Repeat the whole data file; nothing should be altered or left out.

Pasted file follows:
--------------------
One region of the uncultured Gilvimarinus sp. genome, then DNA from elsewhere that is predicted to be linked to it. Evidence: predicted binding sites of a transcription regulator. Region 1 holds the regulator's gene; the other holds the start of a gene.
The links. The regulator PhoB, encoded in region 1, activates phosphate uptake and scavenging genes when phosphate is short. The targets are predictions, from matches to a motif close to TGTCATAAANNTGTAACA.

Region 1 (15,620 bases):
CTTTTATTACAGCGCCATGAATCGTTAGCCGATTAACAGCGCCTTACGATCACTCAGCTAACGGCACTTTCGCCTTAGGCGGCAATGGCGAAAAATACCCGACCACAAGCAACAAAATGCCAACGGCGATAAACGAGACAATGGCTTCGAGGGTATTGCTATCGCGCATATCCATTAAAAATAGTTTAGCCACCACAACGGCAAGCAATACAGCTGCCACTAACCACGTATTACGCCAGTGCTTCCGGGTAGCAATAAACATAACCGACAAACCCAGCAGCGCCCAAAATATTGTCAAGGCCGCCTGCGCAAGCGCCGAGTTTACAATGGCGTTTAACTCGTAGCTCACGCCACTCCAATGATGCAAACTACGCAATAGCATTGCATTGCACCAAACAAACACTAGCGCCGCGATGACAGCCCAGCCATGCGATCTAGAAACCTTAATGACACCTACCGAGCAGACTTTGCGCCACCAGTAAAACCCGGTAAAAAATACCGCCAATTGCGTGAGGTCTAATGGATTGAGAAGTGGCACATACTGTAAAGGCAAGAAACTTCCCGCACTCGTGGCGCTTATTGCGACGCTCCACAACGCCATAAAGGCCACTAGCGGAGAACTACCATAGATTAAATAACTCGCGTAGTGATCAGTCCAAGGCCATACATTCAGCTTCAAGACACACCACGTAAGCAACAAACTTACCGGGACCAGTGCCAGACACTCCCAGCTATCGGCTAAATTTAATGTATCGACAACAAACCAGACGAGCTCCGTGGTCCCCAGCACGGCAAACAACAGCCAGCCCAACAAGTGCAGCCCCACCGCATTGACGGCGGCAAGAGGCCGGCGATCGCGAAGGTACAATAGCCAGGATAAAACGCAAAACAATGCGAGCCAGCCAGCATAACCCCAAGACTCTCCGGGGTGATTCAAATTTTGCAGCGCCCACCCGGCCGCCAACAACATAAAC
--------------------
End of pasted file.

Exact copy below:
One region of the uncultured Gilvimarinus sp. genome, then DNA from elsewhere that is predicted to be linked to it. Evidence: predicted binding sites of a transcription regulator. Region 1 holds the regulator's gene; the other holds the start of a gene.
The links. The regulator PhoB, encoded in region 1, activates phosphate uptake and scavenging genes when phosphate is short. The targets are predictions, from matches to a motif close to TGTCATAAANNTGTAACA.

Region 1 (15,620 bases):
CTTTTATTACAGCGCCATGAATCGTTAGCCGATTAACAGCGCCTTACGATCACTCAGCTAACGGCACTTTCGCCTTAGGCGGCAATGGCGAAAAATACCCGACCACAAGCAACAAAATGCCAACGGCGATAAACGAGACAATGGCTTCGAGGGTATTGCTATCGCGCATATCCATTAAAAATAGTTTAGCCACCACAACGGCAAGCAATACAGCTGCCACTAACCACGTATTACGCCAGTGCTTCCGGGTAGCAATAAACATAACCGACAAACCCAGCAGCGCCCAAAATATTGTCAAGGCCGCCTGCGCAAGCGCCGAGTTTACAATGGCGTTTAACTCGTAGCTCACGCCACTCCAATGATGCAAACTACGCAATAGCATTGCATTGCACCAAACAAACACTAGCGCCGCGATGACAGCCCAGCCATGCGATCTAGAAACCTTAATGACACCTACCGAGCAGACTTTGCGCCACCAGTAAAACCCGGTAAAAAATACCGCCAATTGCGTGAGGTCTAATGGATTGAGAAGTGGCACATACTGTAAAGGCAAGAAACTTCCCGCACTCGTGGCGCTTATTGCGACGCTCCACAACGCCATAAAGGCCACTAGCGGAGAACTACCATAGATTAAATAACTCGCGTAGTGATCAGTCCAAGGCCATACATTCAGCTTCAAGACACACCACGTAAGCAACAAACTTACCGGGACCAGTGCCAGACACTCCCAGCTATCGGCTAAATTTAATGTATCGACAACAAACCAGACGAGCTCCGTGGTCCCCAGCACGGCAAACAACAGCCAGCCCAACAAGTGCAGCCCCACCGCATTGACGGCGGCAAGAGGCCGGCGATCGCGAAGGTACAATAGCCAGGATAAAACGCAAAACAATGCGAGCCAGCCAGCATAACCCCAAGACTCTCCGGGGTGATTCAAATTTTGCAGCGCCCACCCGGCCGCCAACAACATAAAC